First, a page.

1. An Apache Beam ML Model Deployment

    Fri 31 July 2020

    Data processing pipelines are useful for solving a wide range of problems. For example, an Extract, Transform, and Load (ETL) pipeline is a type of data processing pipeline that is used to extract data from one system and save it to another system. Inside of an ETL, the data may be transformed and aggregated into more useful formats. ETL jobs are useful for making the predictions made by a machine learning model available to users or to other systems. The ETL for such an ML model deployment lookslike this: extract features used for prediction from a source system, send the features to the model for prediction, and save the predictions to a destination system. In this blog post we will show how to deploy a machine learning model inside of a data processing pipeline that runs on the Apache Beam framework.

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  2. A ZeroRPC ML Model Deployment

    Mon 04 May 2020

    There are many different ways for two software processes to communicate with each other. When deploying a machine learning model, it's often simpler to isolate the model code inside of its own process. Any code that needs to use the model to make predictions then needs to communicate with the process that is running the model code to make predictions. This approach is easier than embedding the model code in the process that needs the predictions because it saves us the trouble of recreating the model's algorithm in the programming language of the process that needs the predictions. RPC calls are also used widely to connect code that is executing in different processes. In the last few years, the rise in popularity of microservice architectures has also caused the rise in popularity of RPC for integrating systems.

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  3. A Websocket ML Model Deployment

    Sat 04 April 2020

    In the world of web applications, the ability to create responsive and interactive experiences is limited when we do normal request-response requests against a REST API. In the request-response programming paradigm, requests are always initiated by the client system and fulfilled by the server and continuously sending and receiving data is not supported. To fix this problem, the Websocket standard was created. Websockets allow a client and service to exchange data in a bidirectional, full-duplex connection which stays open for a long period of time. This approach offers much higher efficiency in the communication between the server and client. Just like a normal HTTP connection, Websockets work in ports 80 and 443 and support proxies and load balancers. Websockets also allow the server to send data to the client without having first received a request from the client which helps us to build more interactive applications.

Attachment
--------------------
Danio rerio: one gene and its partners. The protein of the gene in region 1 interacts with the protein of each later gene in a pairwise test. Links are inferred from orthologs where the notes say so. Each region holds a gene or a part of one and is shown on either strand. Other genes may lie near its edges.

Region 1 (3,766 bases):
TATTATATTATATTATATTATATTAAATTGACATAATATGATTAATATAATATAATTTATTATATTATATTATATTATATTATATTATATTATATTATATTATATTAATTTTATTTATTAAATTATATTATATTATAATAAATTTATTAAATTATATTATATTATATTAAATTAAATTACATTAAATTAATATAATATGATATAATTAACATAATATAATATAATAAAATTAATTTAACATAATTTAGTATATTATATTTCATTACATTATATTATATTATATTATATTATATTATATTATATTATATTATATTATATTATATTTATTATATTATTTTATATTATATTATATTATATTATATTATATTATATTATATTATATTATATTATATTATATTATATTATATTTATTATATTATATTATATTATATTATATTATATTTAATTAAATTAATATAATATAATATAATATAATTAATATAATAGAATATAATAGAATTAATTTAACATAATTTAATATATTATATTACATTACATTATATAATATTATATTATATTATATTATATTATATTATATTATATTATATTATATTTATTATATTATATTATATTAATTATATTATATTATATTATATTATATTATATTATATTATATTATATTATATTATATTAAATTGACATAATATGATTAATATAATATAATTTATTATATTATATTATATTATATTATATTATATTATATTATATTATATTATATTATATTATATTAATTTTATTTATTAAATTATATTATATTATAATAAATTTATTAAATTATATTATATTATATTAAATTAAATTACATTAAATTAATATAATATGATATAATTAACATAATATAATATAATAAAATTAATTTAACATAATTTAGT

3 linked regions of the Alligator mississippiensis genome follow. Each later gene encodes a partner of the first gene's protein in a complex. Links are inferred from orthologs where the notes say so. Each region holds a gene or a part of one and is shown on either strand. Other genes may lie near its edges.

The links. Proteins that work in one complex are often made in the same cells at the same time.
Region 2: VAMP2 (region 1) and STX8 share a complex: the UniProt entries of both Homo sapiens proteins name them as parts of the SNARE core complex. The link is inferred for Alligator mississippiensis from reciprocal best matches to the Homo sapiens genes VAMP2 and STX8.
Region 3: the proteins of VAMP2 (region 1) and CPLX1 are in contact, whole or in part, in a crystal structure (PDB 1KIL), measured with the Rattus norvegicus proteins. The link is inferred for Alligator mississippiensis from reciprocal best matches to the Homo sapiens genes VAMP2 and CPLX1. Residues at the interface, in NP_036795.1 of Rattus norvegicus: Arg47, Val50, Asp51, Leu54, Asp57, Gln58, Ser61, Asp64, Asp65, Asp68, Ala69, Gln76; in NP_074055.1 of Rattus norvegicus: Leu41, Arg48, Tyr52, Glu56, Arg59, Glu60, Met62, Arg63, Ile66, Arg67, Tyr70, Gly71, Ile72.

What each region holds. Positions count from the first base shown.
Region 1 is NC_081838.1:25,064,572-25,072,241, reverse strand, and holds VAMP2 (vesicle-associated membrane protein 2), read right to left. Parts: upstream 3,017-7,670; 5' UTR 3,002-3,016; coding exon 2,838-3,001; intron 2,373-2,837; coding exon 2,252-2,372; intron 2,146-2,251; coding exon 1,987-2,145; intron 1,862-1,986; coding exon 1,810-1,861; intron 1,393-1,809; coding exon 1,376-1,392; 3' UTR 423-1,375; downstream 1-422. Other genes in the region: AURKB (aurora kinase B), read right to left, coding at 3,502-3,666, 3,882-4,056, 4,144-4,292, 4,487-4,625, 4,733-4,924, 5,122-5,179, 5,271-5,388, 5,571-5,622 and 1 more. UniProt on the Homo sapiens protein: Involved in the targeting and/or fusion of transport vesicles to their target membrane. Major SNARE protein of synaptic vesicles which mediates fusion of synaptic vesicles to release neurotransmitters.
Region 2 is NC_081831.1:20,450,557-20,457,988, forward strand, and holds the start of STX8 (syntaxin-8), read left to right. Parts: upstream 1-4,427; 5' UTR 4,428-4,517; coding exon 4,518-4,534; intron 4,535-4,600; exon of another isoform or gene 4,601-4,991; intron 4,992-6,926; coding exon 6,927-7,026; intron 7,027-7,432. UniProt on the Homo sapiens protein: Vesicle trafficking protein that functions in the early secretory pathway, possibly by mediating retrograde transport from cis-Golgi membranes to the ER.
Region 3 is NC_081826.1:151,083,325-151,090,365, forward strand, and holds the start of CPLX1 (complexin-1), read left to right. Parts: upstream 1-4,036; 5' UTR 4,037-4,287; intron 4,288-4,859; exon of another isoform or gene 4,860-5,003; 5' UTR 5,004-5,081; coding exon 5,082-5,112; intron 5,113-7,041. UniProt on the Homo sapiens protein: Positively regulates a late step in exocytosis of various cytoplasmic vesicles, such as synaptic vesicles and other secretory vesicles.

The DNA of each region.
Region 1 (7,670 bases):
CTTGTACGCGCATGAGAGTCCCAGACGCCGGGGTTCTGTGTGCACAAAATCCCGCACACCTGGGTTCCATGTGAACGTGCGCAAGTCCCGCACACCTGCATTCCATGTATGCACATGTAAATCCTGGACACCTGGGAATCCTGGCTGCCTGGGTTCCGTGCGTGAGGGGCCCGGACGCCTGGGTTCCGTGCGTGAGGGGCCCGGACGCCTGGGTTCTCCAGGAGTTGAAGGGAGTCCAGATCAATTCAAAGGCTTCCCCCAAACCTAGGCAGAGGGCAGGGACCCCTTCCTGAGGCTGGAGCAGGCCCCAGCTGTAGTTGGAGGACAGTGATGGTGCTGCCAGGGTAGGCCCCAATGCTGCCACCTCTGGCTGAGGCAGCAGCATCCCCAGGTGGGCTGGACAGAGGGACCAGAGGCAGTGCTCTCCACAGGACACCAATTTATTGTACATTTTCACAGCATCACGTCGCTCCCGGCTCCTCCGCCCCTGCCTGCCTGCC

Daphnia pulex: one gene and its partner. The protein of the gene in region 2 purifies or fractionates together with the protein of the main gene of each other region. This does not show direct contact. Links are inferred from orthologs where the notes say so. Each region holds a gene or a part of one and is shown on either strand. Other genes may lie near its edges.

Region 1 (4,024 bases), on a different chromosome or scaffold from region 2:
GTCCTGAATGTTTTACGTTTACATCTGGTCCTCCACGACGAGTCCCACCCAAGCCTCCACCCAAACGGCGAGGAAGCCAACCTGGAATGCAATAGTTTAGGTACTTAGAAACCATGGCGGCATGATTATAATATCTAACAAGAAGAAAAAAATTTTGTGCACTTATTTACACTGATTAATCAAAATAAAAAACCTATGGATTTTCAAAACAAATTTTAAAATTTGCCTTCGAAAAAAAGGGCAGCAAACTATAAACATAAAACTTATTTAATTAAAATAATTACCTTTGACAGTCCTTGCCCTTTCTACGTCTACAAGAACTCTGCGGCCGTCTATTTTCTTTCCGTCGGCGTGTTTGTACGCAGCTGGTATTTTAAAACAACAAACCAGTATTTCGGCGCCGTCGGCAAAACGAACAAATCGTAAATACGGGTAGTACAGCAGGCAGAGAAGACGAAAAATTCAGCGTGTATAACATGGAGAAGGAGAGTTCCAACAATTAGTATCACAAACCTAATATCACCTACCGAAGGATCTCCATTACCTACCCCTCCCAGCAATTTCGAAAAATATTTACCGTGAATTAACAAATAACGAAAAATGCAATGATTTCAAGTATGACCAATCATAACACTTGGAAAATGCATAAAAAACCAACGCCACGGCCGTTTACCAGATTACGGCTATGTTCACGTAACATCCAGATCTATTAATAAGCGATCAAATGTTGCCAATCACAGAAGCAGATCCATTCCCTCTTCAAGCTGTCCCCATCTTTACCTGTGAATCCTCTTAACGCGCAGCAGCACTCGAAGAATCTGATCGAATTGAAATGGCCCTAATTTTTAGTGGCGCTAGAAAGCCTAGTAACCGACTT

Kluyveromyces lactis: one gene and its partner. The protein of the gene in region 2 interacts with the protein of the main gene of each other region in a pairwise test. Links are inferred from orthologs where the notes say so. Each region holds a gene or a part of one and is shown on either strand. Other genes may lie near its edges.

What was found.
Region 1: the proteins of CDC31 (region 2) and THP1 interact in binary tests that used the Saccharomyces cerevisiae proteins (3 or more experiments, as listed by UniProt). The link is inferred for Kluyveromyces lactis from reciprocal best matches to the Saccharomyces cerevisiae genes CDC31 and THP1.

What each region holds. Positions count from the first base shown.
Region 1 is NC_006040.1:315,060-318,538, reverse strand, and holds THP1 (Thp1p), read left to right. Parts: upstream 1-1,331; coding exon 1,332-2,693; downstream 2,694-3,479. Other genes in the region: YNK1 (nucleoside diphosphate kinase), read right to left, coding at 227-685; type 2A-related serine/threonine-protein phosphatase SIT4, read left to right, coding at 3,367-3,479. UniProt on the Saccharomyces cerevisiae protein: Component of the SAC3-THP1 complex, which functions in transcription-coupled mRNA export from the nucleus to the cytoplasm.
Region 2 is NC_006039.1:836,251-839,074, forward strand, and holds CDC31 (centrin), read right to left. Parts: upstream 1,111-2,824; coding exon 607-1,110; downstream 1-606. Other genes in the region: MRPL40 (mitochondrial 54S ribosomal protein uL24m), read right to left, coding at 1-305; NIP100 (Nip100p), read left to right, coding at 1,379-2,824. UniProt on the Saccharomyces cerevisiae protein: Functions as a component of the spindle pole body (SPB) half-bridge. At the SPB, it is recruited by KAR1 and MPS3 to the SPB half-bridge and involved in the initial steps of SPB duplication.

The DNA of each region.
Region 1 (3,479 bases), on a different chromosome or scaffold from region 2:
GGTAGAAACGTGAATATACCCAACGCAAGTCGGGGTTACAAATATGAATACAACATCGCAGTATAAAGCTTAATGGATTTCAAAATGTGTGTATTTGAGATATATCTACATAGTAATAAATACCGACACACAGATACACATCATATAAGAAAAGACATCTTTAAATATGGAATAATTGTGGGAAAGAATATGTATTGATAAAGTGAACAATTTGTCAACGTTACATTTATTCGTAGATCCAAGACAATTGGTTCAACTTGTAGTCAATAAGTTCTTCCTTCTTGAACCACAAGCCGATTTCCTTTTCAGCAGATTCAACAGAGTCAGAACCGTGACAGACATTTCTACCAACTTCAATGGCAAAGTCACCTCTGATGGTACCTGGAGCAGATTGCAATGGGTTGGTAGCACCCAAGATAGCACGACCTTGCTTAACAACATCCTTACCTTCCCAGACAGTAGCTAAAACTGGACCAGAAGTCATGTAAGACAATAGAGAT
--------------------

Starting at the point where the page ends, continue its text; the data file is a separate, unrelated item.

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  4. A MapReduce ML Model Deployment

    Sun 23 February 2020

    Because of the growing need to process large amounts of data across many computers, the Hadoop project was started in 2006. Hadoop is a set of software components that help to solve large scale data processing problems using clusters of computers. Hadoop supports mass data storage through the HDFS component and large scale data processing through the MapReduce component. Hadoop clusters have become a central part of the infrastructure of many companies because of their usefulness. In this blog post, we'll focus on the MapReduce component of Hadoop since we will be deploying a machine learning model, which is a compute-intensive process. MapReduce is a programming framework for data processing which is useful for processing large amounts of distributed data. MapReduce is able to handle errors and failures in the computation. MapReduce is also inherently parallel in nature but abstracts out that fact, making the code look like single-process code.

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  5. A gRPC Service ML Model Deployment

    Mon 20 January 2020

    With the rise of service oriented architectures and microservice architectures, the gRPC](https://grpc.io/) system has become a popular choice for building services. gRPC is a fairly new system for doing inter-service communication through Remote Procedure Calls (RPC) that started in Google in 2015. A remote procedure call is an abstraction that allows a developer to make a call to a function that runs in a separate process, but that looks like it executes locally. gRPC is a standard for defining the data exchanged in an RPC call and the API of the function through protocol buffers. gRPC also supports many other features, such as simple and streaming RPC invocations, authentication, and load balancing.

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